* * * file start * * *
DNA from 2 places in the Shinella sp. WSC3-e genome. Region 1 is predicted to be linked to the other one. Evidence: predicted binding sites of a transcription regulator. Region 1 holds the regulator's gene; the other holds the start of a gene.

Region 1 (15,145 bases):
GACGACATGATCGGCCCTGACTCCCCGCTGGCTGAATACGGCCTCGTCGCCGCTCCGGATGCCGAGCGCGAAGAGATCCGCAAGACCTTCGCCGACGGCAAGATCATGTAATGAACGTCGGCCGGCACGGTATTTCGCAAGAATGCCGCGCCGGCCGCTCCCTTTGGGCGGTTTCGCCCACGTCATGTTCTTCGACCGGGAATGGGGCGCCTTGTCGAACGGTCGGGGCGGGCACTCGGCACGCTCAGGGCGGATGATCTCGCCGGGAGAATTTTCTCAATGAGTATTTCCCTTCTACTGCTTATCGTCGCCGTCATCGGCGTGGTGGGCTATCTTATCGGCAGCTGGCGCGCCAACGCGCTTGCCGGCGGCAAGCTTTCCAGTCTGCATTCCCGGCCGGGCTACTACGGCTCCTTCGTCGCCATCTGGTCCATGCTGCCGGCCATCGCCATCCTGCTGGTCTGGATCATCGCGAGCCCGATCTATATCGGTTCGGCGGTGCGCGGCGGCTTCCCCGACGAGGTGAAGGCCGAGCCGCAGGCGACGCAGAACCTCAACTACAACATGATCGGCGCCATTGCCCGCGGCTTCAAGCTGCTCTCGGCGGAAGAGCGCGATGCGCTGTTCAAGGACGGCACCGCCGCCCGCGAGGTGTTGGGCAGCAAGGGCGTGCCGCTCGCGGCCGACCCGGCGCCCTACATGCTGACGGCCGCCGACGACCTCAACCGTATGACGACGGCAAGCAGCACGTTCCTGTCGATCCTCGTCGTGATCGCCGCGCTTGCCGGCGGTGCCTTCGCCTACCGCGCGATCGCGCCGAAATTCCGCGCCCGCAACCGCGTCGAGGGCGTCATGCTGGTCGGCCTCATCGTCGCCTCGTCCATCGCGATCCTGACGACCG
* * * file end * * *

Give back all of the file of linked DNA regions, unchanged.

DNA from 2 places in the Shinella sp. WSC3-e genome. Region 1 is predicted to be linked to the other one. Evidence: predicted binding sites of a transcription regulator. Region 1 holds the regulator's gene; the other holds the start of a gene.

Region 1 (15,145 bases):
GACGACATGATCGGCCCTGACTCCCCGCTGGCTGAATACGGCCTCGTCGCCGCTCCGGATGCCGAGCGCGAAGAGATCCGCAAGACCTTCGCCGACGGCAAGATCATGTAATGAACGTCGGCCGGCACGGTATTTCGCAAGAATGCCGCGCCGGCCGCTCCCTTTGGGCGGTTTCGCCCACGTCATGTTCTTCGACCGGGAATGGGGCGCCTTGTCGAACGGTCGGGGCGGGCACTCGGCACGCTCAGGGCGGATGATCTCGCCGGGAGAATTTTCTCAATGAGTATTTCCCTTCTACTGCTTATCGTCGCCGTCATCGGCGTGGTGGGCTATCTTATCGGCAGCTGGCGCGCCAACGCGCTTGCCGGCGGCAAGCTTTCCAGTCTGCATTCCCGGCCGGGCTACTACGGCTCCTTCGTCGCCATCTGGTCCATGCTGCCGGCCATCGCCATCCTGCTGGTCTGGATCATCGCGAGCCCGATCTATATCGGTTCGGCGGTGCGCGGCGGCTTCCCCGACGAGGTGAAGGCCGAGCCGCAGGCGACGCAGAACCTCAACTACAACATGATCGGCGCCATTGCCCGCGGCTTCAAGCTGCTCTCGGCGGAAGAGCGCGATGCGCTGTTCAAGGACGGCACCGCCGCCCGCGAGGTGTTGGGCAGCAAGGGCGTGCCGCTCGCGGCCGACCCGGCGCCCTACATGCTGACGGCCGCCGACGACCTCAACCGTATGACGACGGCAAGCAGCACGTTCCTGTCGATCCTCGTCGTGATCGCCGCGCTTGCCGGCGGTGCCTTCGCCTACCGCGCGATCGCGCCGAAATTCCGCGCCCGCAACCGCGTCGAGGGCGTCATGCTGGTCGGCCTCATCGTCGCCTCGTCCATCGCGATCCTGACGACCG